• Banking reform. Many of the banking reform prior actions were linked to passage of the amended Banking Law. Although the Law originally approved by parliament on January 10, the President vetoed three articles in it on January 25. They related to the auditing and reporting of independent supervisory and regulatory boards (not directly relevant for banking reform), changing the status of state bank employees, and providing legal protection for state bank management (the latter two articles were aimed at facilitating the restructuring of state banks and state banks’ participation in corporate debt restructuring under the Istanbul approach). On January 30, parliament passed the Law for a second time, without amendment, after which the President was required to sign the Law, which he did on January 31. The Law took effect on February 1, when it was published in the official gazette. Although the disputed articles can be challenged in the Constitutional Court, this does not affect the remainder of the Law. Moreover, the authorities have indicated that until the Constitutional Court makes its ruling, the disputed articles remain in effect, and any actions taken on the basis of these articles will stand even if they are ruled unconstitutional. With the amended Banking Law passed and signed into law, the following prior actions were met: (i) the legal framework for the public support for private banks became effective, (ii) the legal amendment to eliminate the existing four-year transition rule for loan-loss provisioning was passed, and (iii) the necessary legal amendments for staff reductions in state banks were put in place. The remaining prior actions in banking were completed through a Council of Ministers’ decree on staff reductions in state banks signed on January 29; through the circulation on January 30 by the BRSA to the Turkish banking community of rules (effective July 1, 2002) to begin the trial implementation of accounting standards in line with the IAS; and through approval by the BRSA on January 31 of regulations related to the private bank recapitalization scheme and of guidelines for the targeted evaluation of banks’ loan portfolios.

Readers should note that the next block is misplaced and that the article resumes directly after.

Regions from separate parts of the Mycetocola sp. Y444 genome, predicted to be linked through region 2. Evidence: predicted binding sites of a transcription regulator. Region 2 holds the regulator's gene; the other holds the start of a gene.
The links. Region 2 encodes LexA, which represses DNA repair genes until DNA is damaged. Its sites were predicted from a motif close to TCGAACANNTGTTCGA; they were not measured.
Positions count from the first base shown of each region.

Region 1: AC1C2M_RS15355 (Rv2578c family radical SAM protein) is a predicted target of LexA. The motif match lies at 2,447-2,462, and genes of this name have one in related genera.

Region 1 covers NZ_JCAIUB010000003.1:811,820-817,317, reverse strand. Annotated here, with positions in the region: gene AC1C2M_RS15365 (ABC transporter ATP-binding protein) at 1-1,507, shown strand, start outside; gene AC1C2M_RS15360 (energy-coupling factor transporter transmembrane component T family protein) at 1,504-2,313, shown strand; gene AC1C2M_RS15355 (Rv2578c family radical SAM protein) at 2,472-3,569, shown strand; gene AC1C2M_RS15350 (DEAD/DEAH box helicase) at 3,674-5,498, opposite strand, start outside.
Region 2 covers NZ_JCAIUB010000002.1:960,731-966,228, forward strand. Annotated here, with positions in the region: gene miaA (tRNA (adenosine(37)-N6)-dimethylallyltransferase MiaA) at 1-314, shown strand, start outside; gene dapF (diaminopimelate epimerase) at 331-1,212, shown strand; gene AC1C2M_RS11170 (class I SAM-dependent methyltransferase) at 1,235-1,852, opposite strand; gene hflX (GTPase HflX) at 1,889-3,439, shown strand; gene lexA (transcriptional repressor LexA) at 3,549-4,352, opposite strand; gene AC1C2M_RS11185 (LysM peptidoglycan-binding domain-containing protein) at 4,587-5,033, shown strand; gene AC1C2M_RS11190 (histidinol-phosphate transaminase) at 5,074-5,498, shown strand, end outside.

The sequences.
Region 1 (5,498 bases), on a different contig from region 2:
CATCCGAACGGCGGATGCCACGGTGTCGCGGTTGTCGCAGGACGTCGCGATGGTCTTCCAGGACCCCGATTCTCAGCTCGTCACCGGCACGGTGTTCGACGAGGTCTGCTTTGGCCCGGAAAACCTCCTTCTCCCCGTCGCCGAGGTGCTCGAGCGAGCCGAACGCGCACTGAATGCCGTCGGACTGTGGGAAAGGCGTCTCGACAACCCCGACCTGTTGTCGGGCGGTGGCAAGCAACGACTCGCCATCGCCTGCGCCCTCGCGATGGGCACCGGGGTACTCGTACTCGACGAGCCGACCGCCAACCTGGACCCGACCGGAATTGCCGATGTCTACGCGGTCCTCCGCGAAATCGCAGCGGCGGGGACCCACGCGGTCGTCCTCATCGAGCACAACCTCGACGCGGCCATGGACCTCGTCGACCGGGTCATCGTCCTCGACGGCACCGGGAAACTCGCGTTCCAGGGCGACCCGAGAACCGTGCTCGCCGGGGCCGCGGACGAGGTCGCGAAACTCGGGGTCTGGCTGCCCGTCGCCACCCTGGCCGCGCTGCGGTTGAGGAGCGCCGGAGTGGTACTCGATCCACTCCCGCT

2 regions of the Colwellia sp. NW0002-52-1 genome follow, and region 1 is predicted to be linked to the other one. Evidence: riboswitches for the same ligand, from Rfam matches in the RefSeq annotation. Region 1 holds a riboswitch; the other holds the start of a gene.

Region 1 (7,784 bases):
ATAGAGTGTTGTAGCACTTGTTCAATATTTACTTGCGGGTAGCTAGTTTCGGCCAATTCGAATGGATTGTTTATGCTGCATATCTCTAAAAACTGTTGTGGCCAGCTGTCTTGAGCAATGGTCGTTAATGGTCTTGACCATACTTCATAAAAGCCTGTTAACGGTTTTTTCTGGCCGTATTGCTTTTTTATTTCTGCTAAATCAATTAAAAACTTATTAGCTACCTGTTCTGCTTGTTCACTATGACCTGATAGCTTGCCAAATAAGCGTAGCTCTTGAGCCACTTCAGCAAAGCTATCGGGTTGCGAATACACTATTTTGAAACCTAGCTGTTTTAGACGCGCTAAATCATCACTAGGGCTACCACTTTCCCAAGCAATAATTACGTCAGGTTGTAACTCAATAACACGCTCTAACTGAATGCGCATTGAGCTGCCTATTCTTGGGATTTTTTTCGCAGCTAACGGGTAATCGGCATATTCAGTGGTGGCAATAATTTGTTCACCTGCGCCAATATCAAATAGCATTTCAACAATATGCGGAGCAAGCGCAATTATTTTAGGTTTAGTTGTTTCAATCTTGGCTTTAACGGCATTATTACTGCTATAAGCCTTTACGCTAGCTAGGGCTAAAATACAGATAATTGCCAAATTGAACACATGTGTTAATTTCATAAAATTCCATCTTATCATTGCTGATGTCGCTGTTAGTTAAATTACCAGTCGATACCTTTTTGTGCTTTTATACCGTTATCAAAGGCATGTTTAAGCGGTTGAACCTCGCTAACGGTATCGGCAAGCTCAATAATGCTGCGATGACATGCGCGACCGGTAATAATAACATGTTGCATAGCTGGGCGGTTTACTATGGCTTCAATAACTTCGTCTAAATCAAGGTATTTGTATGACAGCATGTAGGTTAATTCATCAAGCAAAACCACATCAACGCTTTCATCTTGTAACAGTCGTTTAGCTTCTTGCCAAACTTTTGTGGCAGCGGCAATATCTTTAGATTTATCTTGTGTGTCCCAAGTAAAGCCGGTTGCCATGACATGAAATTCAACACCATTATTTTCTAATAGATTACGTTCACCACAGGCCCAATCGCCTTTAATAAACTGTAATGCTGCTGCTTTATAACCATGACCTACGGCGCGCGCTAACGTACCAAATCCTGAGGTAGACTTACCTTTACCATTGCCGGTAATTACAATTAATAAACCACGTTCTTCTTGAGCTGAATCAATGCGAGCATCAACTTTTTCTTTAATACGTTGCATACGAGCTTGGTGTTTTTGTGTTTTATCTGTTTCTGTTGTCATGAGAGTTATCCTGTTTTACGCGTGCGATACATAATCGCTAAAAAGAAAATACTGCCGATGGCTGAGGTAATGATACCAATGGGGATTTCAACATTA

• Public sector reform. (i) On January 29, the Council of Ministers approved a plan to reform the tax system. A matrix that spells out the reform in further detail was approved by the Ministers of Finance and Economy on January 31. (ii) Between December 3 (the issuance of the Prime Minister’s circular) and mid-January, 12,657 public sector workers were retired or notified of retirement. In addition, in the context of the merger of the state-owned steel company Isdemir with Erdemir on January 31, 2,606 workers at Isdemir were laid off on that day, bringing the reduction in the number of public sector workers above the targeted 15,000. Erdemir is a steel company classified as private under the commercial code, with the state’s present share at 50.4 percent. The authorities have agreed to reduce the state’s share in Erdemir to below 50 percent by mid-February. While the inclusion of the laid-off workers in meeting the targeted reduction does not meet the letter of the envisaged action (retirement), the staff considers that satisfactory progress has been made toward completing this prior action.

  • Enhancing the role of the private sector. The Council of Ministers approved an action plan to foster domestic and foreign investment on January 28.

4. Although not prior actions for the approval of the SBA, progress has also been made with two program actions envisaged for completion by end-January. First, the review of redundancies in state economic enterprises has been initiated (with World Bank assistance) and the Treasury has issued an instruction to eliminate 90 percent of existing open positions in state economic enterprises, paving the way for completing the related prior action for the first program review in due course. Second, the strategy for increasing transparency and combating rent-seeking activities has been opened for signature by the Council of Ministers (adoption of this strategy is a structural benchmark).